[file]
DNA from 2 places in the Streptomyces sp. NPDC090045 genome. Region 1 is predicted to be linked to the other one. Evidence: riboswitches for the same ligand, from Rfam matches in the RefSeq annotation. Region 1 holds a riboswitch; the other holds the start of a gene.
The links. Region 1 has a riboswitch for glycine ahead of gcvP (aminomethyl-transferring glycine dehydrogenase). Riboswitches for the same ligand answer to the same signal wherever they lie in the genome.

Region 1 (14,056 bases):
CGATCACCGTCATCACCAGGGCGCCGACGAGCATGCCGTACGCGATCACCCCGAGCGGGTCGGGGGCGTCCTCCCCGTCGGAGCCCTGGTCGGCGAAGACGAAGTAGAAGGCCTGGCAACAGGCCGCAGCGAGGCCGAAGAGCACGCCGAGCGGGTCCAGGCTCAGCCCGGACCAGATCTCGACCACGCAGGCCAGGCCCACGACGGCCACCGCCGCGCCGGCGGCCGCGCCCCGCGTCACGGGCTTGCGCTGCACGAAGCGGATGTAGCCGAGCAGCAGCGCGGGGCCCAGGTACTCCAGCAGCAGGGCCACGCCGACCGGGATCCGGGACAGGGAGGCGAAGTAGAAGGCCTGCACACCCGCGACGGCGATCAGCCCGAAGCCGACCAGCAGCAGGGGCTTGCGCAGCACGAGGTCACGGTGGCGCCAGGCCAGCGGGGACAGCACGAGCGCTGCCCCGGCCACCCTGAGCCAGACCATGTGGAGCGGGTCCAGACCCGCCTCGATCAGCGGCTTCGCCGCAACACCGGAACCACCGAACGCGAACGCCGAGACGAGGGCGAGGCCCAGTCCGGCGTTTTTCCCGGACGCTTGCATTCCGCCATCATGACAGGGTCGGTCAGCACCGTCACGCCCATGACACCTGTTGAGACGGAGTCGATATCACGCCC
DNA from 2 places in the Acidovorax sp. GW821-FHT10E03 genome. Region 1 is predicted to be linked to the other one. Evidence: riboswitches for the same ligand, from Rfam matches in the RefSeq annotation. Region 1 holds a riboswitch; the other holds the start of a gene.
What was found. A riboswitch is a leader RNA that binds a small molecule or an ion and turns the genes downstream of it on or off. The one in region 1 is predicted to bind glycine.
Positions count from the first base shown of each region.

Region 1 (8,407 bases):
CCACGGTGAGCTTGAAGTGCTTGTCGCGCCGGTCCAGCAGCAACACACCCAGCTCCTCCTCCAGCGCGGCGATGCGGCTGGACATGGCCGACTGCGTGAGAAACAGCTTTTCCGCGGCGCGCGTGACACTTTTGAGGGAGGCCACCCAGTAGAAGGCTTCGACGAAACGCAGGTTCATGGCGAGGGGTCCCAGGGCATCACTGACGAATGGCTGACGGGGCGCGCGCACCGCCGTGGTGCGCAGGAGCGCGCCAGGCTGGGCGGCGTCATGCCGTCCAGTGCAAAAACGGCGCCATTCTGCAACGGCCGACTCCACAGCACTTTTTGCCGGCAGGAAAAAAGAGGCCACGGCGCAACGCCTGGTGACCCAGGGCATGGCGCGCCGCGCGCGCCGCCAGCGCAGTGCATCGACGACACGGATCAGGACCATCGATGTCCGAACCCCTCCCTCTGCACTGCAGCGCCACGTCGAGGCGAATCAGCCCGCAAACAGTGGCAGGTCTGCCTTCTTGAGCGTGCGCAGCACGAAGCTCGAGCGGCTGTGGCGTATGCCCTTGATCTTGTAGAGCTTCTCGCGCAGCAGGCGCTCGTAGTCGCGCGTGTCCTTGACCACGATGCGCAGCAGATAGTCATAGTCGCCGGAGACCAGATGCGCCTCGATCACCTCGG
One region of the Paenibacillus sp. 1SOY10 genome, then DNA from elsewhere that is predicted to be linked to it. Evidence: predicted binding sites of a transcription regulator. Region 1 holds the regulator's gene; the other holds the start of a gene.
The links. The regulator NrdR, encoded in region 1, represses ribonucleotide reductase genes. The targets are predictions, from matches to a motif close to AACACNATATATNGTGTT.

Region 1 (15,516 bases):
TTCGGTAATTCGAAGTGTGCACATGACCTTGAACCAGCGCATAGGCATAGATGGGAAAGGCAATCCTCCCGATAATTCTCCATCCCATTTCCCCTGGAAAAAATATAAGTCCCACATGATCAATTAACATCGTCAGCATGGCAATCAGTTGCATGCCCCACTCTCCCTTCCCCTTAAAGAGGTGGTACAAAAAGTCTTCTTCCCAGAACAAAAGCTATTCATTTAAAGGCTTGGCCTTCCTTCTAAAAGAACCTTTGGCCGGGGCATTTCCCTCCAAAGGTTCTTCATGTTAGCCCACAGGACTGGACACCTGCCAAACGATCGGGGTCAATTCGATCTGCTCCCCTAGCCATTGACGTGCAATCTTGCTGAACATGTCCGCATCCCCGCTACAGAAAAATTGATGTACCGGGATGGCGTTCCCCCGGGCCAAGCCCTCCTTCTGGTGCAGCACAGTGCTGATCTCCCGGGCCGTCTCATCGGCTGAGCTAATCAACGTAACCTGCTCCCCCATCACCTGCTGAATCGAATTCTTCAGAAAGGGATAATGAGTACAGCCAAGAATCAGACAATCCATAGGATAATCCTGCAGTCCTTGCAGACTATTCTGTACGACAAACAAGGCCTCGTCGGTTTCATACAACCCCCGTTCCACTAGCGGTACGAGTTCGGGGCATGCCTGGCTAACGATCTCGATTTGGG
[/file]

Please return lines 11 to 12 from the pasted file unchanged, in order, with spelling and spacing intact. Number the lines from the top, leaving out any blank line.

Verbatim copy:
The links. The regulator NrdR, encoded in region 1, represses ribonucleotide reductase genes. The targets are predictions, from matches to a motif close to AACACNATATATNGTGTT.

Region 1 (15,516 bases):